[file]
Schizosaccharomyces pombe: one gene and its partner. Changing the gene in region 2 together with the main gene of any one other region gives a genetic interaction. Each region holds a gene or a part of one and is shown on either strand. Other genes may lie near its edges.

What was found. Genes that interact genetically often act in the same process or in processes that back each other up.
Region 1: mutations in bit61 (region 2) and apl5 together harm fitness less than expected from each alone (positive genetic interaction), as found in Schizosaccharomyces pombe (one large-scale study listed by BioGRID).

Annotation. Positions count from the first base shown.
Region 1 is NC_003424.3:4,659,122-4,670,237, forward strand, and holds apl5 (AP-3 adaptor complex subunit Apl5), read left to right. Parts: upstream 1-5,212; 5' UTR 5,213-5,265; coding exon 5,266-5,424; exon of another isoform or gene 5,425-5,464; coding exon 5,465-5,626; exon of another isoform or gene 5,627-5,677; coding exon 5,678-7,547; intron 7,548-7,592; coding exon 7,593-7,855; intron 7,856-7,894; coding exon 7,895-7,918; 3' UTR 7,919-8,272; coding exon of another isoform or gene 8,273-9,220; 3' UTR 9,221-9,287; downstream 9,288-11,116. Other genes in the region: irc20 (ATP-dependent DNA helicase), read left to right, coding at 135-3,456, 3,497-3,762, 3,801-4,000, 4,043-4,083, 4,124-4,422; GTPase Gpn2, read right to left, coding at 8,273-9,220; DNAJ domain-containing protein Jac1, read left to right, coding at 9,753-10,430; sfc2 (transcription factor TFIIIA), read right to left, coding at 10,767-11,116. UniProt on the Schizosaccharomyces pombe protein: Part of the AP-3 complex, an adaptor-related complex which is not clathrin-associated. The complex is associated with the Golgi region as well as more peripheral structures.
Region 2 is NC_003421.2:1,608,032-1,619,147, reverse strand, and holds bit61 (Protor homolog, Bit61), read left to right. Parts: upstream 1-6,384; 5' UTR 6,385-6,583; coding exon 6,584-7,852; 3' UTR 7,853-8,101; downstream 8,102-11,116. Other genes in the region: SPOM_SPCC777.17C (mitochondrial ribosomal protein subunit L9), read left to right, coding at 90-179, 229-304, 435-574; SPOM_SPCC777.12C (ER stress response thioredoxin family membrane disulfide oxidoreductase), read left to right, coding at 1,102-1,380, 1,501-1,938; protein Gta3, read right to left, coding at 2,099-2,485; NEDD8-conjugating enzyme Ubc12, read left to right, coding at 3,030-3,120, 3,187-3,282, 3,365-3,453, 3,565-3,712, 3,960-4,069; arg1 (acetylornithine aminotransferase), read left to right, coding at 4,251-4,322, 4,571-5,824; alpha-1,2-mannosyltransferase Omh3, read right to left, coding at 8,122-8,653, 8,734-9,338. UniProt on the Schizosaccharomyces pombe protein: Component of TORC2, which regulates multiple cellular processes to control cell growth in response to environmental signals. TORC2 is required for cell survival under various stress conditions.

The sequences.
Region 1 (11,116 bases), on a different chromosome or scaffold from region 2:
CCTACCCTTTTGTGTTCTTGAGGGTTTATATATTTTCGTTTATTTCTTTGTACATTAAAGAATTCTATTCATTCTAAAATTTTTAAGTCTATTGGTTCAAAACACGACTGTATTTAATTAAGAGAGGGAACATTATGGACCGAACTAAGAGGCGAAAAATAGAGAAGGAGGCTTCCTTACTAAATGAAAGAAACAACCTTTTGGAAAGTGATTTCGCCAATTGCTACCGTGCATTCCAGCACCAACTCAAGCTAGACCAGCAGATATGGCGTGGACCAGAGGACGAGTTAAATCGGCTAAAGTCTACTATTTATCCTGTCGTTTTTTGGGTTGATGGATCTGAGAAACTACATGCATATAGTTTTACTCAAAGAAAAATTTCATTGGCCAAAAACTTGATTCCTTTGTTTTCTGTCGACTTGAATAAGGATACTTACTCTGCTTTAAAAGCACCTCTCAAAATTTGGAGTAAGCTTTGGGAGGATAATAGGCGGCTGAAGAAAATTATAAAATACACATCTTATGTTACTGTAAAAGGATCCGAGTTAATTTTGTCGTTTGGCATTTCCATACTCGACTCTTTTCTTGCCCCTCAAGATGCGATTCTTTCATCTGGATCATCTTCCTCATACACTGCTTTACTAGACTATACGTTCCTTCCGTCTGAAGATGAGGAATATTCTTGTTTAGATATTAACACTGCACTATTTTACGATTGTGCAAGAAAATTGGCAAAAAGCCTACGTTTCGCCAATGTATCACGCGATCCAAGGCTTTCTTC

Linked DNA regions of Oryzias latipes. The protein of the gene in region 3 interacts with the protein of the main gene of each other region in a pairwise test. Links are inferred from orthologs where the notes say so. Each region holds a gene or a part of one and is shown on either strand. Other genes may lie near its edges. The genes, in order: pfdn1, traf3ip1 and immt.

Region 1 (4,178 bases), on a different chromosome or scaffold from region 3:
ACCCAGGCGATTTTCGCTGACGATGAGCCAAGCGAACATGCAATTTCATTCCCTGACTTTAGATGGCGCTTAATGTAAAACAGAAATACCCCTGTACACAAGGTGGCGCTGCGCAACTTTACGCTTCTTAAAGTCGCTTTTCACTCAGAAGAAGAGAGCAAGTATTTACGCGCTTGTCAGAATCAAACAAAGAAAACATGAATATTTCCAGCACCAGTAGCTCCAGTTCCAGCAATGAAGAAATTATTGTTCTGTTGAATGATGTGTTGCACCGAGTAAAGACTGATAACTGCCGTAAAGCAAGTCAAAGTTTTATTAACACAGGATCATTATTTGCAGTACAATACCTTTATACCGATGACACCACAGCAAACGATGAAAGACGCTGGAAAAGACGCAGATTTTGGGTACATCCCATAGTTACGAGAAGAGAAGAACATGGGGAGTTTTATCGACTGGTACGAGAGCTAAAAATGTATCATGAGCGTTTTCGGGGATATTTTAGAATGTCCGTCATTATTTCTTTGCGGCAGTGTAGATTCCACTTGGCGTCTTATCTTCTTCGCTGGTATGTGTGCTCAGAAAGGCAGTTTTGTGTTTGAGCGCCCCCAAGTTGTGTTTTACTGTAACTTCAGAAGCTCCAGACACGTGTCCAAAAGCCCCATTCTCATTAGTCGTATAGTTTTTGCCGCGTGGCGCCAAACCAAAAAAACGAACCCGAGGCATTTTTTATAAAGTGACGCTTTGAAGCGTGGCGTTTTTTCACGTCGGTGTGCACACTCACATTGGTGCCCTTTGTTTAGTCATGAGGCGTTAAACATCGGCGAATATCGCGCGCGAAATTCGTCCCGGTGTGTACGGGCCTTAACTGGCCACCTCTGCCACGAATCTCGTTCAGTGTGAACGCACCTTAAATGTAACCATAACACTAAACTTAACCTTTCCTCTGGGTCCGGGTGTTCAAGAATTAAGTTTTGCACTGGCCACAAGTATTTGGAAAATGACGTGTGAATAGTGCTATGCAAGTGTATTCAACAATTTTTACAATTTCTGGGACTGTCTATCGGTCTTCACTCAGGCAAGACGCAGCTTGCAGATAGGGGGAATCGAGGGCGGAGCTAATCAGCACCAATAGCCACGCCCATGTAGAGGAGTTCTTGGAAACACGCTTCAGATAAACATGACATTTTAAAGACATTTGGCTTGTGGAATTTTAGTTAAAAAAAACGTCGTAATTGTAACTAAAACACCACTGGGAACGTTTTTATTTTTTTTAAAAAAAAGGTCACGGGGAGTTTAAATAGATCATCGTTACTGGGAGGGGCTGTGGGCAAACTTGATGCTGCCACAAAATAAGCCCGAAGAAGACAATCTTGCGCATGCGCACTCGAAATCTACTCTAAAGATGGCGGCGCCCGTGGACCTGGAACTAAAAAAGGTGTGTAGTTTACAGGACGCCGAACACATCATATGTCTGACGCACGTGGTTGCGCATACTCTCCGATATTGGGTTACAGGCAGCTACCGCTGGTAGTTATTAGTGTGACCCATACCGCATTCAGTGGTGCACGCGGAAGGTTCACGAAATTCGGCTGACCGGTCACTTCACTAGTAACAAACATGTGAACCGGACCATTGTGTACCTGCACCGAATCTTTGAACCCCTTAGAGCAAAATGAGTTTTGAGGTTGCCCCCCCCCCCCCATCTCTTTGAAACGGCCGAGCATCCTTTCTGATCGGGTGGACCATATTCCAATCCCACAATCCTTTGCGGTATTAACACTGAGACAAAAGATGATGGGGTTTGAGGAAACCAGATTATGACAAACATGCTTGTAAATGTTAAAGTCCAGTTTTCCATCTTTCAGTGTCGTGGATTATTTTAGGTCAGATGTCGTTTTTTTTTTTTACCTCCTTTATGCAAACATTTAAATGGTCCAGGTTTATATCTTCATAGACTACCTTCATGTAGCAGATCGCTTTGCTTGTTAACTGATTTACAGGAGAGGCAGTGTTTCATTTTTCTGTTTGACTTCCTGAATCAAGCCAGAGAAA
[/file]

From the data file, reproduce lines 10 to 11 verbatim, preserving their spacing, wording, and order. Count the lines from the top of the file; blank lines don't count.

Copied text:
Linked DNA regions of Oryzias latipes. The protein of the gene in region 3 interacts with the protein of the main gene of each other region in a pairwise test. Links are inferred from orthologs where the notes say so. Each region holds a gene or a part of one and is shown on either strand. Other genes may lie near its edges. The genes, in order: pfdn1, traf3ip1 and immt.

Region 1 (4,178 bases), on a different chromosome or scaffold from region 3: